10/18/2014 11:19 am ET Updated Dec 06, 2017

When Our Responses to Drought Make Things Worse

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In a new study just published by the journal Sustainability Science (Springer), analysis from the Pacific Institute shows that many of the fundamental responses of California water users to severe drought actually make the state's overall water conditions worse -- that in the end, many of these actions are "maladaptations."

Water is a complex resource; and water problems are an equally complex mix of natural resource, technology, social, economic and political conditions. When water is limited, such as in water-short areas or during extreme events such as droughts, society puts in place a variety of responses. The Institute evaluated the major responses to water scarcity during multi-year droughts -- in particular the recent 2007-2009 drought -- by the energy and agricultural sectors. (A follow-up analysis of the current drought is in preparation.)

There is also evidence of resiliency and adaptation to drought. But many of the actions taken in recent years have actually increased the vulnerability of other systems, especially California's aquatic ecosystems and disadvantaged social groups that rely on those ecosystems for their health or employment. Equally, or more important, some of the responses provided short-term benefits at the expense of future generations, by drawing down groundwater reserves and by increasing the production of greenhouse gases that worsen the risks of climate changes. In short, the study concludes:

California's current strategies for dealing with long or severe droughts are less successful than previously thought when short- and long-term impacts are evaluated together. This finding is particularly relevant given projections of more frequent and severe water shortages in the future due to climate change. This study recommends a shift from crisis-driven responses to the development and enactment of long-term mitigation measures that are anticipatory and focus on comprehensive risk reduction.

Among the major findings of the study:

  • California's agricultural and energy sectors sustained high production levels during the 2007-2009 drought largely by relying on a series of coping strategies that increased the vulnerability of other systems.
  • During the drought, California's hydropower was roughly halved. This lost hydropower was largely replaced with the purchase and combustion of additional natural gas.
  • Ratepayers spent1.7 billion extra to purchase natural gas over the three-year drought period; the combustion of this extra natural gas led to emissions of an additional 13 million tons of CO2 (about a 10 percent increase in emissions from California powerplants).
  • The substitution of hydropower with natural gas also released substantial quantities of harmful pollutants, including nitrous oxides, volatile organic compounds, and particulates.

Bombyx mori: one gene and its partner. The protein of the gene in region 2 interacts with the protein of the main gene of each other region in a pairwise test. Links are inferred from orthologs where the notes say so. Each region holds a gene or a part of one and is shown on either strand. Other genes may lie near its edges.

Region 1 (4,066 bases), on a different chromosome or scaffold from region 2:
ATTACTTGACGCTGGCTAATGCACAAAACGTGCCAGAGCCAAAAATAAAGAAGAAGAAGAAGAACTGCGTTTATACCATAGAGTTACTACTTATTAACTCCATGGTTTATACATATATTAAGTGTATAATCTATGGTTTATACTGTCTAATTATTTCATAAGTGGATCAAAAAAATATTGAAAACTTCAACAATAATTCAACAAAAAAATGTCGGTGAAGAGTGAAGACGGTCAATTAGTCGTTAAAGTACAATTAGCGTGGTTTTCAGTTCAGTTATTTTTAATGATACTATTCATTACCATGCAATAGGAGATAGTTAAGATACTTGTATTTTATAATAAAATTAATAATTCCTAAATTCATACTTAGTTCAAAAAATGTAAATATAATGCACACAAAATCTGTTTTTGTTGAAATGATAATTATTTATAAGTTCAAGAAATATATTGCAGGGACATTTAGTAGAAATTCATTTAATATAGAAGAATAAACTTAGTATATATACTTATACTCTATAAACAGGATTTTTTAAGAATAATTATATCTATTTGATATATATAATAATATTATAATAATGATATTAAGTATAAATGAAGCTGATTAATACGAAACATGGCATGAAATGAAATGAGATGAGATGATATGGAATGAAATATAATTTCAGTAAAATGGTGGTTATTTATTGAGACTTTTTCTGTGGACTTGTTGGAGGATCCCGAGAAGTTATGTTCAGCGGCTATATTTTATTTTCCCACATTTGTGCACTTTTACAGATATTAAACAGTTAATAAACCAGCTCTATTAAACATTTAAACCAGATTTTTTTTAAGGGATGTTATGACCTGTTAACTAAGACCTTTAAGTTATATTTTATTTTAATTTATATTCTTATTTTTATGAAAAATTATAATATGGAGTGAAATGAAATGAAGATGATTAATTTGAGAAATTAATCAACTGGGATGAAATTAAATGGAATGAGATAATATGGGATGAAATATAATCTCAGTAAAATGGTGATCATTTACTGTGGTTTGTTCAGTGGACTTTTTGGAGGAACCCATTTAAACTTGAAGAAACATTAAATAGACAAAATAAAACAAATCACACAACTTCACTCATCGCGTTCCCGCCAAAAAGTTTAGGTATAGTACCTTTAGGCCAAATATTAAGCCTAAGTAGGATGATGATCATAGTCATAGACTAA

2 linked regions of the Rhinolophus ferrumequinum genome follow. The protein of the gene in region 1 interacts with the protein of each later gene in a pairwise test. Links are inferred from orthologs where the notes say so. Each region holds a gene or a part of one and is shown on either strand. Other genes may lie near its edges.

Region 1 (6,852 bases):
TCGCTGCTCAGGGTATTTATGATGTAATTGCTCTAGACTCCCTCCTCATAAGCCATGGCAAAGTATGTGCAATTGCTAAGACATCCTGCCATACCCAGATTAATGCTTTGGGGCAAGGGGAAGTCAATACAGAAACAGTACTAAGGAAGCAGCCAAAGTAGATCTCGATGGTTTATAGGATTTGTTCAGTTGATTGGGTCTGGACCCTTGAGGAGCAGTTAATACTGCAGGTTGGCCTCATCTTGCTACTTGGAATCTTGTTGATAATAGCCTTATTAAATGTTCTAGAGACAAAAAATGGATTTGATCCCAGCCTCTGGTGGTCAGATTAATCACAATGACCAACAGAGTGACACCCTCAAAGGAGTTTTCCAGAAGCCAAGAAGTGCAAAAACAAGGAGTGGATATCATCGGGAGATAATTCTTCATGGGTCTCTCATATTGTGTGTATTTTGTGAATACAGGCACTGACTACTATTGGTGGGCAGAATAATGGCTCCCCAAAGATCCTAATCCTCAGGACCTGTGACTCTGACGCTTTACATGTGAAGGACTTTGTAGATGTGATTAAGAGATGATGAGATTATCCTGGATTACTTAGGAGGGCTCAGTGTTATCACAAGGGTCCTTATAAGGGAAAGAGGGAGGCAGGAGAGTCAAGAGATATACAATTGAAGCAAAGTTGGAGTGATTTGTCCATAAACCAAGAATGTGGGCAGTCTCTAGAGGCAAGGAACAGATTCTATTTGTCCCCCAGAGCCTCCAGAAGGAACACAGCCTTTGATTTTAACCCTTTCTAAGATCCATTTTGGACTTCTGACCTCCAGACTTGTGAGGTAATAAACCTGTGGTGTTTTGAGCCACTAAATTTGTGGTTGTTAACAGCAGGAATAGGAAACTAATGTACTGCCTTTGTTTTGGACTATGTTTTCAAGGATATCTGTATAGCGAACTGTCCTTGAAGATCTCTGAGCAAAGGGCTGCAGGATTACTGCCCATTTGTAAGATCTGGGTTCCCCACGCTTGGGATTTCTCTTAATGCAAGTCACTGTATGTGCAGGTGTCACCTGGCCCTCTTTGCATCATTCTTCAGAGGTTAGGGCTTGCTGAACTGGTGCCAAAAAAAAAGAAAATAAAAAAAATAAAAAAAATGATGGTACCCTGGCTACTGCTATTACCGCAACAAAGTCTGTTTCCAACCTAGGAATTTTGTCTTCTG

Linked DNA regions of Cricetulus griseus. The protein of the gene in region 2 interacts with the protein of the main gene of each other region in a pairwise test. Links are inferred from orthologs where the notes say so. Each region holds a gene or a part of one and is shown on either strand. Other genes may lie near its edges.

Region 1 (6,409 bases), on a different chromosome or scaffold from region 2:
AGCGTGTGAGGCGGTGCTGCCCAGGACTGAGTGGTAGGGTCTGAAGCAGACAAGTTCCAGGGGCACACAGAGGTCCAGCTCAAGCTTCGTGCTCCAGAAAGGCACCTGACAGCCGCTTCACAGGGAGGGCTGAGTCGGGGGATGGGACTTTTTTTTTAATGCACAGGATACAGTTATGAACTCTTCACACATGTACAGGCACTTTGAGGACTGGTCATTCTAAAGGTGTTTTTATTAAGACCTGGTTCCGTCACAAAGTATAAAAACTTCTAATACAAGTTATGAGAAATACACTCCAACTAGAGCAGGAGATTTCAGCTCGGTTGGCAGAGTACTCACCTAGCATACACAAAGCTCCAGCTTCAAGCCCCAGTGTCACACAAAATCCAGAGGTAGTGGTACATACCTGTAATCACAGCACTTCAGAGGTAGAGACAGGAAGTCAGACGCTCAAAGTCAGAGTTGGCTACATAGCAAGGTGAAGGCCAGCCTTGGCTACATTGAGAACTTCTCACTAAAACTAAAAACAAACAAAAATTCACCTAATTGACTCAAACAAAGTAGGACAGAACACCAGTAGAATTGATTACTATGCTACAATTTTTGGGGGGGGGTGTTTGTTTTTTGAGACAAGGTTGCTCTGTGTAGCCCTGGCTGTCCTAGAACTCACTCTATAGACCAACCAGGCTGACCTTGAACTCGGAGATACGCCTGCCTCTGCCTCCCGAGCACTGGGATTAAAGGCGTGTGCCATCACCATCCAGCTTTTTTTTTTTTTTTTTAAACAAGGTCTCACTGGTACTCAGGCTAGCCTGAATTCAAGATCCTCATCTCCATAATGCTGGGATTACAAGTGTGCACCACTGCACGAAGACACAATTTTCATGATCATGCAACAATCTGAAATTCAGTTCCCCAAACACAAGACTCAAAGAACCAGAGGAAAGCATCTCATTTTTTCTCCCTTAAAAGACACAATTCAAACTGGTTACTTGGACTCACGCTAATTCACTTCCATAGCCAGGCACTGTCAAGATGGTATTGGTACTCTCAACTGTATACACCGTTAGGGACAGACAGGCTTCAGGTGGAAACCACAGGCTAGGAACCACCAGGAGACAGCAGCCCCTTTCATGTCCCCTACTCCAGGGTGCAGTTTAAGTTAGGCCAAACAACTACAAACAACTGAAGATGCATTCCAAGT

• Total agricultural revenues remained high during the drought at the expense of increased groundwater pumping that cannot provide water security in the face of a longer or more severe drought (see, for example, the Table below).
  • The agricultural sector's increased reliance on groundwater from overdrafted aquifers also increased energy demands and led to drastic declines in groundwater tables.
  • Crop insurance programs under the federal Farm Bill may have reduced the incentive for farmers to adapt by providing subsidized drought insurance for some farms growing water-intensive crops in the Central Valley of California.


(Table from the paper showing the dramatic increase in groundwater use by the Westlands Water District during drought when surface supplies are limited.)

For California to become more resilient to future drought conditions it will be critical to shift from crisis-driven responses to the development and enactment of long-term mitigation measures.

The paper concludes with suggestions for mitigation measures are available within different sectors and notes that mitigation strategies in one sector can have a positive effect on other sectors. For example, improvements in the efficiency of water use in the agricultural sector can minimize reliance on the existing supplies and reduce unnecessary water use. Therefore, water efficiency improvements can help maximize the current supply and reduce the drought's impact on other sectors, such as the environment, if water savings are left in-stream or explicitly committed to environmental flow needs. Likewise, improving soil-moisture management can improve the efficiency of agricultural water use, with benefits for the economy such as increased farm revenues and decreased payouts in the form of federally subsidized crop insurance.

[Paper reference: Juliet Christian-Smith, Morgan C. Levy, Peter H. Gleick. 2014. "Maladaptation to drought: a case report from California, USA. Sustain Sci, Vol 9, No. 3. DOI 10.1007/s11625-014-0269-1]

A version of this post also appears at Peter Gleick's National Geographic ScienceBlog column.